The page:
The most pressing issues impacting Africa’s wildlife are expertly tackled by Ivan Carter- wildlife conservationist, photographer, television host, and hunting guide. As a native of Zimbabwe, he grew up seeing the importance of animals in Africa. He founded the Ivan Carter Wildlife Conservation Alliance, a nonprofit providing financial support to anti-poaching teams, helps create new strategies to reduce poaching, and increases awareness of this issue. He also has his own television show Carter’s W.A.R. (Wild Animal Response). In this series, Carter puts his life on the line and gets between the most at-risk animals and heavily armed poachers in the wilds of Africa.
In addition to managing his nonprofit and hosting his television show, Ivan Carter was rated by Conde Nast Traveler as one of Africa’s top 10 guides (non-hunting) and he has spoken at Stanford University about elephant populations, tourism impacts, and biological adaptations and he spoke for several Fortune 500 companies about human impact on the environment.
What inspired you to create the Ivan Carter Wildlife Conservation Alliance and Carter’s W.A.R.?
After a couple of decades on the front line guiding folks through Africa, I realized that with the growing human element, there were stories that truly needed to be told. The animal conservation conflicts are growing but there are also heroes at the heart of each one, often with great solutions and yet this has seemed somehow to escape the attention of the general public. So we embarked on Carter’s W.A.R., which is a show designed to entertain, educate and to illicit an emotional response from a viewer and challenge them to step up and support our initiatives.
Our foundation is called the Ivan Carter Wildlife Conservation Alliance- with emphasis on the word alliance, we partner and support people who have been working on solutions for years and each and every one of our chosen initiatives has a partner. I believe conservation is simple- identify the hero of an issue, someone with the solution clear in their mind and then motivate a community to get them the funding and support they need to thrive!
How did you get started working in wildlife preservation?
It truly is simply an extension of a childhood love of nature and the outdoors. I love being in the field and as one matures and starts to have kids you realize that if we want our environment, ecosystems and species to endure we have to do something to make a difference and that’s my goal, to do something that makes a difference.
What is the human wildlife conflict?
It depends on where you are looking, it could be a man-eating crocodile epidemic in Mozambique, it could be the cattle lion conflict that exists in many parts of Africa, it could be the demise of species being poached for body parts to satisfy eastern cultural markets, or it could be the illegal trade of live animals for the pet trade. Each and every one of these leads to the decline in wildlife, and none of them are sustainable from a wildlife perspective. Equally each is born of one fact – there are more people on the planet every day and the wildlife is therefore under greater and greater pressure.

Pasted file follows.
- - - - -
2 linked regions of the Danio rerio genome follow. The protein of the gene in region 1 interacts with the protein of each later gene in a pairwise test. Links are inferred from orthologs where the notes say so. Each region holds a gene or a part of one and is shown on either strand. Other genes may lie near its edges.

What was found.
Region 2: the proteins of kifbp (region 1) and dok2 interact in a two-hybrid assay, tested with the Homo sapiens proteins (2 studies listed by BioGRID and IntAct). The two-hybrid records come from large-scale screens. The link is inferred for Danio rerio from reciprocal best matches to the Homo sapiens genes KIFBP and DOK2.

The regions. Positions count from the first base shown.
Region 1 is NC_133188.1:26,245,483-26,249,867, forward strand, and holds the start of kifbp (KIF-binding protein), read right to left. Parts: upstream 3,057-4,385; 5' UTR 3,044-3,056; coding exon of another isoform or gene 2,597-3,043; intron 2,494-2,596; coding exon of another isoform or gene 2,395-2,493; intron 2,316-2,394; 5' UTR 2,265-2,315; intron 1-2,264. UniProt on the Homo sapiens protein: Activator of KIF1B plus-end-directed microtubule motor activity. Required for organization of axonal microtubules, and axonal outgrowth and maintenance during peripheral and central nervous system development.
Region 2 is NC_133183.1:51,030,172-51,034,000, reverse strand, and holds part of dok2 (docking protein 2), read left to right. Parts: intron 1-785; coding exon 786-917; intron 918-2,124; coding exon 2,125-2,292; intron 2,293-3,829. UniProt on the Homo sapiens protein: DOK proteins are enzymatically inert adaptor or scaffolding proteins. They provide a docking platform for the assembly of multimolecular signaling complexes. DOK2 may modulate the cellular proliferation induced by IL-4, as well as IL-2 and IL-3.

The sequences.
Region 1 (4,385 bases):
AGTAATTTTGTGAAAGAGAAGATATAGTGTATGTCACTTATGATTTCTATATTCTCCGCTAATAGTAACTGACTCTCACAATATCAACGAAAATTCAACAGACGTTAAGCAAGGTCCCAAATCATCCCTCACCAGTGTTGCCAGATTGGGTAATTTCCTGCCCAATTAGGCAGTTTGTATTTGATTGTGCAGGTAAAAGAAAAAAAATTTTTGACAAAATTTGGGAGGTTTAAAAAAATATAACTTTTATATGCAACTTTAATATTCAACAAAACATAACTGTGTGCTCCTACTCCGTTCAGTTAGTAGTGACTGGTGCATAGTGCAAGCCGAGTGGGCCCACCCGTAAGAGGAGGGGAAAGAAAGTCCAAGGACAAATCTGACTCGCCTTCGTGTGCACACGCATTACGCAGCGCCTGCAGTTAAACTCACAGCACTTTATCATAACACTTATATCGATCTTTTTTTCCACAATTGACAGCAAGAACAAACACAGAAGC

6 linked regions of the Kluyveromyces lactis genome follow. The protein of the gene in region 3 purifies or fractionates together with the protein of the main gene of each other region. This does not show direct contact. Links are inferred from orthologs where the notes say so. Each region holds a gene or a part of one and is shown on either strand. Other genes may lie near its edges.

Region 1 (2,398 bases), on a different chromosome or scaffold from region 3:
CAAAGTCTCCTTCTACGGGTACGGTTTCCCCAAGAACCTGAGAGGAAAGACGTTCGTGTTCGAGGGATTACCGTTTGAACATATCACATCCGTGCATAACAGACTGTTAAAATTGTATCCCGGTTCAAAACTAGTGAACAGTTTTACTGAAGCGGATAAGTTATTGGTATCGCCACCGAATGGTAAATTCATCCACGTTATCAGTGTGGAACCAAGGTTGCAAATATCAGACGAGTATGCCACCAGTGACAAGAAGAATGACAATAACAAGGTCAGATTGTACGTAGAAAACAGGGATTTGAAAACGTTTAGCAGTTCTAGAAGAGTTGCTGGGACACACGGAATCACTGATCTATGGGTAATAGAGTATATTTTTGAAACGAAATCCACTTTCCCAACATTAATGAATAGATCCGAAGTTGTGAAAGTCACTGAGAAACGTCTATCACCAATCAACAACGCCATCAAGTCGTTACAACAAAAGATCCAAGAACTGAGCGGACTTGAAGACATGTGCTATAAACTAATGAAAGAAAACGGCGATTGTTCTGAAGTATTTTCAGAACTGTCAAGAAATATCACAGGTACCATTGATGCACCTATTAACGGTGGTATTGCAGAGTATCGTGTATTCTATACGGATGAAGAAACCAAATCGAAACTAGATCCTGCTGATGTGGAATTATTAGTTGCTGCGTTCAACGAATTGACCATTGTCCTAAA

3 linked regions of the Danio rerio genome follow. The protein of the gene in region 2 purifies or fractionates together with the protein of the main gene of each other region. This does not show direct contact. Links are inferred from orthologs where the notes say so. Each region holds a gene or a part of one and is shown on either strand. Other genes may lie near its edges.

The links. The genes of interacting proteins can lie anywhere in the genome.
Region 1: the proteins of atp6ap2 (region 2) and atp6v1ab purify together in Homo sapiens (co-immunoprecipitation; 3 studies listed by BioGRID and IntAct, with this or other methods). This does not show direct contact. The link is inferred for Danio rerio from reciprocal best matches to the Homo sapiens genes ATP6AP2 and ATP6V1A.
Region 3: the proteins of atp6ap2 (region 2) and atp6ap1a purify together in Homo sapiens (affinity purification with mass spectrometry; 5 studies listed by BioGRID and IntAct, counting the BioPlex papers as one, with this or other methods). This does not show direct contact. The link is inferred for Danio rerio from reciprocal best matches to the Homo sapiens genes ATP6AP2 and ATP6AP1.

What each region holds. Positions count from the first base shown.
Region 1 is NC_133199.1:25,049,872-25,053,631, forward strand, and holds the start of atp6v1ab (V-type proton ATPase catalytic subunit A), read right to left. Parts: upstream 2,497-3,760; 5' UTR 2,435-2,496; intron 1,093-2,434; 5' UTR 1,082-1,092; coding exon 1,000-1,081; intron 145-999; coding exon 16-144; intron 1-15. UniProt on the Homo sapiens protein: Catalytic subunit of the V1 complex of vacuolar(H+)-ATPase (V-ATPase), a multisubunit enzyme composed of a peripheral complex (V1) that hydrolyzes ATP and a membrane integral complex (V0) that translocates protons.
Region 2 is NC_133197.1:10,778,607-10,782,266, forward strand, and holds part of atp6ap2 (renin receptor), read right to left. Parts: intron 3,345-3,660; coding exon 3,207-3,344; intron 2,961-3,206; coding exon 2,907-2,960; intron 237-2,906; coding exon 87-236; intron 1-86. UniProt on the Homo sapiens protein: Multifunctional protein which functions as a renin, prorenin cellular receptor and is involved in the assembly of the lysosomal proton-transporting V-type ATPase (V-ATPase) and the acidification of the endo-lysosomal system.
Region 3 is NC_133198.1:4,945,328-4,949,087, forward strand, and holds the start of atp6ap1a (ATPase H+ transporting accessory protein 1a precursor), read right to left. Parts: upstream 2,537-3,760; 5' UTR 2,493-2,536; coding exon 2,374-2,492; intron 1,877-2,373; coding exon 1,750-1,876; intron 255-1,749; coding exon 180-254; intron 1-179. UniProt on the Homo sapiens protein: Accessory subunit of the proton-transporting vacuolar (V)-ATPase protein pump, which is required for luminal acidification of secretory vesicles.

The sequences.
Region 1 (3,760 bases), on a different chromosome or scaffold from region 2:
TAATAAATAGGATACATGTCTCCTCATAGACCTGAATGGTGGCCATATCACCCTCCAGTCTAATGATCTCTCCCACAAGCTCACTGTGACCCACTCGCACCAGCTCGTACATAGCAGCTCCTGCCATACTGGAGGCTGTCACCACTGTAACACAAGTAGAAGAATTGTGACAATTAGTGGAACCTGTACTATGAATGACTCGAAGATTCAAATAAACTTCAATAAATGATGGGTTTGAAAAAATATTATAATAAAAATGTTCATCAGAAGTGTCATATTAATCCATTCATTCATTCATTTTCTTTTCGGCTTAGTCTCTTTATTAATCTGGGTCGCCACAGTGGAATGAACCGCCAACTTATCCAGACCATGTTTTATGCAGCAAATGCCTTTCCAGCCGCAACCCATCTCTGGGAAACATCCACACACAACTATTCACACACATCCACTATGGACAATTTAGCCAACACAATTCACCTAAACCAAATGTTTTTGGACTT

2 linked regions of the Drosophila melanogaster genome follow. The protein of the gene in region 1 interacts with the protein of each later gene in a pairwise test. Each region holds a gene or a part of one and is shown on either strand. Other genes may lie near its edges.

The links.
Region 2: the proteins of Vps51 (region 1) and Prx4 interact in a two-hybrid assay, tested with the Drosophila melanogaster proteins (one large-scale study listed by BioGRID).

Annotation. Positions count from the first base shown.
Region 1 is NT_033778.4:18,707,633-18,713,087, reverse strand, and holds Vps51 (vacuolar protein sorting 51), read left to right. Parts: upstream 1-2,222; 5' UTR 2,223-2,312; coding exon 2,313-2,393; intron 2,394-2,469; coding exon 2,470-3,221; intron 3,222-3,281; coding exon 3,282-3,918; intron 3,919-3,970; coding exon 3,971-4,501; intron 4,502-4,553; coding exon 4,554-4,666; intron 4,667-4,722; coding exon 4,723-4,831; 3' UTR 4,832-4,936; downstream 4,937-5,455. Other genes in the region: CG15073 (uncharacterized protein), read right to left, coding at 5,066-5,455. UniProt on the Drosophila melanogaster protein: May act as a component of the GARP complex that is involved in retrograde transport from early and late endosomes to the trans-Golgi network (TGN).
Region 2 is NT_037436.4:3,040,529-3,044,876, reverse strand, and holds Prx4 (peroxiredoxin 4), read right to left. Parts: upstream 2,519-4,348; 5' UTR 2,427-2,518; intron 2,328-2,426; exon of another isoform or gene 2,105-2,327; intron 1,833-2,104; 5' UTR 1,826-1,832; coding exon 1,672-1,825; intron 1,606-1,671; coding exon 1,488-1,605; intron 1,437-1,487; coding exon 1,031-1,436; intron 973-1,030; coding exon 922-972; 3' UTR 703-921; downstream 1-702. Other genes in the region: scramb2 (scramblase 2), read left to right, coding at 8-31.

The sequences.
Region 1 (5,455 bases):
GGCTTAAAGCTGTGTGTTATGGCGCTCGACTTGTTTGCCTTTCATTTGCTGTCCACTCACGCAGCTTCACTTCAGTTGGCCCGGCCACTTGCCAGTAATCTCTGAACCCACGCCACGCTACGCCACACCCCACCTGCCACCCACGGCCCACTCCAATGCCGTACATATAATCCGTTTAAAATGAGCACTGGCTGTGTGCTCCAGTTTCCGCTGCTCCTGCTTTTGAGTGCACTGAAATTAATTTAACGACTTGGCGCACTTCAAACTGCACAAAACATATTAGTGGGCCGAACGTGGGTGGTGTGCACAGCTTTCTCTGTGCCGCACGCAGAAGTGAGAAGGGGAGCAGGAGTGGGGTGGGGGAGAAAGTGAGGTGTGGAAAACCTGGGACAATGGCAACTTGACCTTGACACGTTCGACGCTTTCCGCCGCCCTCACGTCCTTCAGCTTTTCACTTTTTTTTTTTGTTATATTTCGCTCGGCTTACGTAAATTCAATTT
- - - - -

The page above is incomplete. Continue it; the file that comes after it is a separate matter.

Poaching is, very simply put, the illegal killing of wildlife. It’s driven by one factor- wildlife value. Whether the wildlife is seen as a valuable food or the source of a valuable product, it’s simply the theft of this wildlife. For those reasons – a million tons of bushmeat is poached in the Congo Basin alone every year, 30,000 elephants are killed for their ivory to satisfy an Asian demand, and we lose a rhino every 8 hours…and this reduction in rhino numbers led to rhino horn being the most valuable commodity on
What animals are most at risk for poaching today?
There are actually a host of them and while the focus is always on rhinos, we have seen giraffes go extinct in seven African countries, and we see several hundred live baby chimps traded into the exotic pet industry every single year.
Are there laws in place today to protect against poaching? What are the consequences?
This varies a lot from country to country but yes, the very definition of the word poaching means illegal killing and so every poacher is by definition a lawbreaker. In some counties there is even a shoot to kill policy in place against poachers.
Yes, and I think it will be at the hand of man.
What can the average person do to raise awareness for endangered species and threats from poachers?
Without realizing it, every extra plastic packet we use, every extra minute of time we leave a light on, all has an effect. The plastic will be with us likely forever and the power it takes to generate running water or electricity has a huge impact. In America particularly- waste less food, it takes the same amount of energy and resources to generate food we throw away as it does food we eat!
Ivan Carter recently took a trip to Dallas, TX where he sat down with EARTHx founder, Trammell S. Crow, to further the conversation on wildlife. Stay tuned for the exciting details of a joint effort to come!